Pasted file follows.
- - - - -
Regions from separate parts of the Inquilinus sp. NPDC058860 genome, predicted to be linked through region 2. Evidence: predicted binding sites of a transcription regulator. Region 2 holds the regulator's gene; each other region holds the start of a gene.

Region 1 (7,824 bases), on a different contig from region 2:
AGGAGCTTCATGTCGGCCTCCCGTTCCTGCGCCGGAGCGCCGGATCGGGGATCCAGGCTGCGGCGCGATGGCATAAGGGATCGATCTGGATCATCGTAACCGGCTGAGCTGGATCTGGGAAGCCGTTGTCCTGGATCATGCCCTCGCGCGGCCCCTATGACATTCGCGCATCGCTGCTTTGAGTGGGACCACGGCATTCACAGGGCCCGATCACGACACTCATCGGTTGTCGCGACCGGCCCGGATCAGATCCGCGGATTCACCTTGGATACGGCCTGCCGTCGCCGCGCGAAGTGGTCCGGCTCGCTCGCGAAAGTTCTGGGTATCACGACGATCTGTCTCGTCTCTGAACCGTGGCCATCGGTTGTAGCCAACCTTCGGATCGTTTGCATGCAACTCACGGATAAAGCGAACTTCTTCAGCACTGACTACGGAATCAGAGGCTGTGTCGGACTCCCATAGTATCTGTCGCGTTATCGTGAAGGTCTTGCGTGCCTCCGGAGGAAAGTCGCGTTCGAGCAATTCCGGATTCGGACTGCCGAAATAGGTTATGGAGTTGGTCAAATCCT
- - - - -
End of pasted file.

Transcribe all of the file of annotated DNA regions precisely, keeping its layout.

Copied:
Regions from separate parts of the Inquilinus sp. NPDC058860 genome, predicted to be linked through region 2. Evidence: predicted binding sites of a transcription regulator. Region 2 holds the regulator's gene; each other region holds the start of a gene.

Region 1 (7,824 bases), on a different contig from region 2:
AGGAGCTTCATGTCGGCCTCCCGTTCCTGCGCCGGAGCGCCGGATCGGGGATCCAGGCTGCGGCGCGATGGCATAAGGGATCGATCTGGATCATCGTAACCGGCTGAGCTGGATCTGGGAAGCCGTTGTCCTGGATCATGCCCTCGCGCGGCCCCTATGACATTCGCGCATCGCTGCTTTGAGTGGGACCACGGCATTCACAGGGCCCGATCACGACACTCATCGGTTGTCGCGACCGGCCCGGATCAGATCCGCGGATTCACCTTGGATACGGCCTGCCGTCGCCGCGCGAAGTGGTCCGGCTCGCTCGCGAAAGTTCTGGGTATCACGACGATCTGTCTCGTCTCTGAACCGTGGCCATCGGTTGTAGCCAACCTTCGGATCGTTTGCATGCAACTCACGGATAAAGCGAACTTCTTCAGCACTGACTACGGAATCAGAGGCTGTGTCGGACTCCCATAGTATCTGTCGCGTTATCGTGAAGGTCTTGCGTGCCTCCGGAGGAAAGTCGCGTTCGAGCAATTCCGGATTCGGACTGCCGAAATAGGTTATGGAGTTGGTCAAATCCT